The story of the Reformation needs reforming

For five centuries England has been in denial about the role of Roman Catholicism in shaping it. The coin in your pocket declares the monarch to be Defender of the Faith. Since 1558 that has meant the Protestant faith, but Henry VIII actually got the title from the Pope for defending Catholicism against Luther. Henry eventually broke with Rome because the Pope refused him a divorce, and along with the papacy went saints, pilgrimage, the monastic life, eventually even the Mass itself – the pillars of medieval Christianity.

To explain that revolution, the Protestant reformers told a story. Henry had rejected not the Catholic Church, but a corrupt pseudo-Christianity which had led the world astray. John Foxe embodied this story unforgettably in his Book of Martyrs, subsidised by the Elizabethan government as propaganda against Catholicism at home and abroad. For Foxe, Queen Elizabeth was her country’s saviour, and the Reformation itself the climax of an age-old struggle between God, represented by the monarch, and the devil, represented by the Pope.


Eamon Duffy is a good historian; I’ve got a couple of his books. STRIPPING OF THE ALTARS is particularly good.

But he passes over a point or two with respect to Henry VIII and the title, here. The title of Defensor Fidei was given to Henry by Leo X, for reasons more complex than merely the Assertio Septem Sacramentorum), as suggested. An interesting story that I’ve posted here more than once.

And the title the British monarch bears today, the same words, Defensor Fidei, are not actually the same title that Leo gave to Hank. Pope Paul III revoked that after Henry’s break. Parliament put it back, Mary took it off, Elizabeth restored it and this went on for a while, through the Protectorate and the Restoration. The title now attached to the Throne (it was not even originally hereditary, when Leo presented it to Henry) is there by fiat of the British Parliament.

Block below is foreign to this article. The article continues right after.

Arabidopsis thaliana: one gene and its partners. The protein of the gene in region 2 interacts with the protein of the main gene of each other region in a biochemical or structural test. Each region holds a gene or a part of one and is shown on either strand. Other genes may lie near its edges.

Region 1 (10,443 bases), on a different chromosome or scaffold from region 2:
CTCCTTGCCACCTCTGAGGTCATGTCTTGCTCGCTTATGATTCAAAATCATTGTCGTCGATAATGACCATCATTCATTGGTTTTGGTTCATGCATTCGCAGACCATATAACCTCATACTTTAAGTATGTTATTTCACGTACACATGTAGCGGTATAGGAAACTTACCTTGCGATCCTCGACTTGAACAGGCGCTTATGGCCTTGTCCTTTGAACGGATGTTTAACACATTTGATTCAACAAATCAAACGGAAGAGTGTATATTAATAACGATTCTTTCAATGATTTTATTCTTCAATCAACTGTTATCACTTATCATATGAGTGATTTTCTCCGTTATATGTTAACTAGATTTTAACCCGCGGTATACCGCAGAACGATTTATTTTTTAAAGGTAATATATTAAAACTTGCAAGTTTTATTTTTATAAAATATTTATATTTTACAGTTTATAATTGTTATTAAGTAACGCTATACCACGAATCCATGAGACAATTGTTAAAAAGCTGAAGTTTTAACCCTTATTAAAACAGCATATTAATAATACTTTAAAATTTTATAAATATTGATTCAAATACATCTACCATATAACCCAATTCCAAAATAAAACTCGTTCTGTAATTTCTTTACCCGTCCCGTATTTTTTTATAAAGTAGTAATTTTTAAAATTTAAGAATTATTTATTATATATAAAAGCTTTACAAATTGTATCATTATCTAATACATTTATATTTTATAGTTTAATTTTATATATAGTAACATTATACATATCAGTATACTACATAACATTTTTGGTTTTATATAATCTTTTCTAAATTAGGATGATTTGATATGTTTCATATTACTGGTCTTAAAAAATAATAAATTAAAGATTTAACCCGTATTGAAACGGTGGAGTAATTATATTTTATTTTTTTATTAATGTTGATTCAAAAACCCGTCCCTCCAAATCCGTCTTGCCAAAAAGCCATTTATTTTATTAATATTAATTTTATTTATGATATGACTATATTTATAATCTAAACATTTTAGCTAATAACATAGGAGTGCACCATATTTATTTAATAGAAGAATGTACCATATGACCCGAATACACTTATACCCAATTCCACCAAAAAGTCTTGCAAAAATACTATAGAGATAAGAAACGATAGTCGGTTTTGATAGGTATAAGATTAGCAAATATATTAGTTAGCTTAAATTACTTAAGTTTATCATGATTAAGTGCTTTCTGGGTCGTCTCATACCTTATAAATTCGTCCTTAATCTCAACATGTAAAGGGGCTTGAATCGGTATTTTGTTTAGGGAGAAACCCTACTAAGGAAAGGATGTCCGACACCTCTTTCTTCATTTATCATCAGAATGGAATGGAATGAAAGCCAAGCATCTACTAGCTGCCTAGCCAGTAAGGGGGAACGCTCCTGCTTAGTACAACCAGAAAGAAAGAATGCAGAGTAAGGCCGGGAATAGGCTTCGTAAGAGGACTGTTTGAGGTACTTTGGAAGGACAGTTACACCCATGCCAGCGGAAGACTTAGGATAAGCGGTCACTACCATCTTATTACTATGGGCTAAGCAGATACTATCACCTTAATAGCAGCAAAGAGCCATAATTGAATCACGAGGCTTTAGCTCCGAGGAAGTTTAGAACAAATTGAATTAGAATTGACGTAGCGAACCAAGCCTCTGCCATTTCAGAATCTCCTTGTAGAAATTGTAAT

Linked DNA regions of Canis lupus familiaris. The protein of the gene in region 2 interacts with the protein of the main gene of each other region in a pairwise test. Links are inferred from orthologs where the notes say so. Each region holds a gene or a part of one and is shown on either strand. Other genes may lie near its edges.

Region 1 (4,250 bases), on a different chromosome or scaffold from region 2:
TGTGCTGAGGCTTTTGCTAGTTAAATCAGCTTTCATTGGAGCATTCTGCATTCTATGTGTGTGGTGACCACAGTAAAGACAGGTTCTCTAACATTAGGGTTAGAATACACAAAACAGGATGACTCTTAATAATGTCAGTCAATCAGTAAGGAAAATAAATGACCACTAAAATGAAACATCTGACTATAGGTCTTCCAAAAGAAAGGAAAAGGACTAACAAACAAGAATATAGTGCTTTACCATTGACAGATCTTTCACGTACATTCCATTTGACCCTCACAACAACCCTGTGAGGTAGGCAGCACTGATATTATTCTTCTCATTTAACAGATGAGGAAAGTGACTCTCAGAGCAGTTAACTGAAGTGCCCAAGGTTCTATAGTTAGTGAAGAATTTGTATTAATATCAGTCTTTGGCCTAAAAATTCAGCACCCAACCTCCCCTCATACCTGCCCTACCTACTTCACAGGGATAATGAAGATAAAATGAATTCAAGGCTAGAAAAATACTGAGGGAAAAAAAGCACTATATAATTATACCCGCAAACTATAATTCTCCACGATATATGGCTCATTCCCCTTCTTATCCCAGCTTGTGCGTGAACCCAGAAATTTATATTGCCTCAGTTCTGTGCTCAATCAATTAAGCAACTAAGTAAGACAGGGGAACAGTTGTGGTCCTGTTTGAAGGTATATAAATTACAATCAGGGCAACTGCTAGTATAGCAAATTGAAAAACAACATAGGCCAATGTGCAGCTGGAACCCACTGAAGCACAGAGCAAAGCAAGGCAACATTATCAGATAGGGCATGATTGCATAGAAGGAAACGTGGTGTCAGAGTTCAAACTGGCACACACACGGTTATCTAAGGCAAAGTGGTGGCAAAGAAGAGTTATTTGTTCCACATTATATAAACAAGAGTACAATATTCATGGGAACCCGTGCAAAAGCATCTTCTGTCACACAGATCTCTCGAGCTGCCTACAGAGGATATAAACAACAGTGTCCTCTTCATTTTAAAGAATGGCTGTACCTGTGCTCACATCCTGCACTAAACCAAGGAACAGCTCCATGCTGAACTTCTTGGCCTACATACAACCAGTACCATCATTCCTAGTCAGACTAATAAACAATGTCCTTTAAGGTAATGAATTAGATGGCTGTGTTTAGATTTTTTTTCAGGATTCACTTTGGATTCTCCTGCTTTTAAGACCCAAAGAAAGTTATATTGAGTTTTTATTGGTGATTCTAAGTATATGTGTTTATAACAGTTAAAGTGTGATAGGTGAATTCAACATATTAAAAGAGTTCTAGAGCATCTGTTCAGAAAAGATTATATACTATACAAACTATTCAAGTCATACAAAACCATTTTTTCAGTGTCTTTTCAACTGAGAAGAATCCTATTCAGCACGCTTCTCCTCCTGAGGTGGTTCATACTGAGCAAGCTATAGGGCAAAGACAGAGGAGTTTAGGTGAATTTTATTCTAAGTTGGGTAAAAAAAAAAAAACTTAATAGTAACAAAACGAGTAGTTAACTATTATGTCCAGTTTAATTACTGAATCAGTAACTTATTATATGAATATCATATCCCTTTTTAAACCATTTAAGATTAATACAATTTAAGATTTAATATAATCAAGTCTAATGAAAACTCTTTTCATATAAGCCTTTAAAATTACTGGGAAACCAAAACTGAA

History is complex, and interesting. Especially complex.


There is probably more political intrigue involved in the Reformation. Greed for wealth and power and land is almost always a factor between noblemen. Those were hard times and princes and noblemen were wealing and dealing. And from the knowledge of money, it corrupts. I wish someone would show how this influenced the Reformation.

Just a thought.

History is always written by the winner.

4 centuries it remains to be seen who is the winner;)

Haven’t read the book, but you might want to check out “How the Reformation Happened” by Hilaire Belloc. The author died in 1953, and was a stauch Catholic.

I was surprised but the history as told by the Children of the Reformation, Protestant who had nothing to Protest about but who must justify their ancestors’ decisions.
Never heard so much deturpation of history and so much insult to the RCC as hearing history as told by the Children of Reformation.
It seems they live in another world where scientific history does not count and you may invent whatever reason you feel like good to justify the Reformation that that reason is true. Insult based on the Bible like calling the RCC the “whore of Babylon” is a christian insult I never thought.

On the other hand, they seem to hate Henry VIII in silence but still the Queen is the head of the Anglican Church and God knows, Camilla Parker-Bowles will have a high seat. … . I do not envy the Children of Reformation having to undo such a mess of 30 thousand Churches…

I will if I can find it.


IMHO one of the most unfortunate things to occur in the spread and development of Christianity was when the Pope became, not only a spiritual leader but a temporal one.
This occurred during the waning days of the old Roman Empire and wound up embroiling the papacy in all sorts of “less than holy” situations…
This was just as true at the time of the reformation - and you are completely right in saying that there was a lot of politics involved…and on both sides…